With Malice Toward None: Cooperative Board Games In Your Homeschool
by Kathleen Bretton
What Are Cooperative Games?
Board games are a great way for families to spend time together, but it can be hard to find a game that makes children of various ages happy. With many games, your 14-year-old is bored with its simplicity while your 5-year-old is frustrated with always losing. One great solution is cooperative board games.
In a cooperative board game, all players collaborate to beat the game. There may be a timer counting down (e.g. Break the Safe) or, more commonly, a limited resource whose depletion signals the end of the game. Each player is an individual who controls a single pawn, deck and/or other resource(s). But, all players discuss how to achieve their common goal(s) and coordinate their actions accordingly. For instance, I may give you a card I’ve collected so you can make a complete set or you may use your helicopter on your turn to move my pawn where we’d like me to be at the start of my next turn. So, the 5-year-old gets to take her turn and participate in the game, while the 14-year-old gets to bring his experience into play and guide her.
Below, I’ve put together an overview of some games in this genre. Some of these indicate a maximum of four players, but, as everyone is cooperating anyway, it’s not too much of a stretch to have a couple of children play the same character. While some games indicate minimum ages, these are somewhat inflated in my opinion because they can be played by many younger children. If your child plays a lot of games, is especially smart or reads above their grade-level, then you could push down these ages by at least a couple of years. Also, in a cooperative board game older players will be very involved in helping direct the actions of the younger players, so those younger players can play a more difficult game than they might otherwise be able to.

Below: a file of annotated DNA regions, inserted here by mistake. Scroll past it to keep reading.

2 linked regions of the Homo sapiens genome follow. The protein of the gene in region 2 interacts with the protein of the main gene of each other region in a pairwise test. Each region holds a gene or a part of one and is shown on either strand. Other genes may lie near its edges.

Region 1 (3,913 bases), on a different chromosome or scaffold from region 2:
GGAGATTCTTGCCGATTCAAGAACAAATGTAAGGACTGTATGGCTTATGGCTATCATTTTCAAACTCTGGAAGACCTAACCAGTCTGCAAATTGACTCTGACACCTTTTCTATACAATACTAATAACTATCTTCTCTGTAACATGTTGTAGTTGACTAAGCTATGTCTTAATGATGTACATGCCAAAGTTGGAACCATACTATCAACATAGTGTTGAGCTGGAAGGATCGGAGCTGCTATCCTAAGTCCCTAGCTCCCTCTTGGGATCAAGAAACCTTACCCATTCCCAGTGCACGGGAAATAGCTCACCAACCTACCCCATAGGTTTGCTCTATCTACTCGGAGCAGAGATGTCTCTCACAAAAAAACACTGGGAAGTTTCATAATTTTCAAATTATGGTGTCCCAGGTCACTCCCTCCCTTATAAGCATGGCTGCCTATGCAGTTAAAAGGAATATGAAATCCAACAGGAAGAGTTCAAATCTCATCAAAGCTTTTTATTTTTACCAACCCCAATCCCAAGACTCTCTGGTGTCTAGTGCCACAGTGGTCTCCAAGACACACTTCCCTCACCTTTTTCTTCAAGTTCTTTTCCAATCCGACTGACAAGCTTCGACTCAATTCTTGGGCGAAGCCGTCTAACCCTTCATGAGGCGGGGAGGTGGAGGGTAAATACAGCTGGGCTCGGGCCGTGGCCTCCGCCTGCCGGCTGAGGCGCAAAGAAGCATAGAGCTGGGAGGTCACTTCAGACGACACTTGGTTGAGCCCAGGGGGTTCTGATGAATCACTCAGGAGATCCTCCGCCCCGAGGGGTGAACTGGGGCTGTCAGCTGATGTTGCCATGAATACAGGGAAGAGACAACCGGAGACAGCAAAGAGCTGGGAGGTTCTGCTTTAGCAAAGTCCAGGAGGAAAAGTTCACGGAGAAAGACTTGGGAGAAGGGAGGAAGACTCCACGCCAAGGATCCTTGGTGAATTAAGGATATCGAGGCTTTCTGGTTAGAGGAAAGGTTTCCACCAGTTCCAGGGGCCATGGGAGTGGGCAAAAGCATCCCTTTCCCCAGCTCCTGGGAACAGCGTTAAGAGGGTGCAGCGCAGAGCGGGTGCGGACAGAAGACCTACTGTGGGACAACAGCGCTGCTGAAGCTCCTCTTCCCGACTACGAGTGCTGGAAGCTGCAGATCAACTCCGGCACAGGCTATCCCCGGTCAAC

|Theme||We must find the cure to four diseases that are spreading throughout the world while tending to those already sick.|
|Overview||Every turn, we draw an number of cards with city names on them, spreading the infection to more cities or worsening the infection to an already-infected city. (Throughout the game, the number of cards we draw increases periodically.) If a city gets too bad, the infection explodes to neighboring cities. If we have enough of these explosions (outbreaks), the game ends. The game also ends when the supply of player cards or infection cubes runs out. When we collect five matching cards from one of four regions of the world, we can turn them in and have found the cure. When we’ve done that with all four regions, we win!|
|Reading||Both decks of cards have city names that must be matched to the board. Non-readers can be helped by fellow players, though it may be frustrating for them as finding the cities is a big part of making each move.|
|Notes||Created by the same designer as Forbidden Island (below), Pandemic is very similar, though a bit more complex. This title has been popular for years and can be found at some big box retailers.
I created a Pandemic Player Aid for this game that you may find useful in understanding and/or playing it.
|Players||2-4 (5 with On the Brink expansion)|
|Theme||We must keep an island from sinking long enough to gather all four treasures and leave.|
|Overview||Just as in Pandemic, cards are drawn every turn to affect tiles. The first time a tile is affected, it sinks just a little bit. We can spend our efforts to shore up sinking tiles, thus keeping them on the island. If a partially-sunk tile has its card drawn a second time – and it hasn’t been shored up in the meantime – it and its marching card are removed from the game. Players are slowly collecting cards which have pictures of the treasures on them. When one player has gathered four matching cards, he can save that treasure and we’re one step closer to our goal.|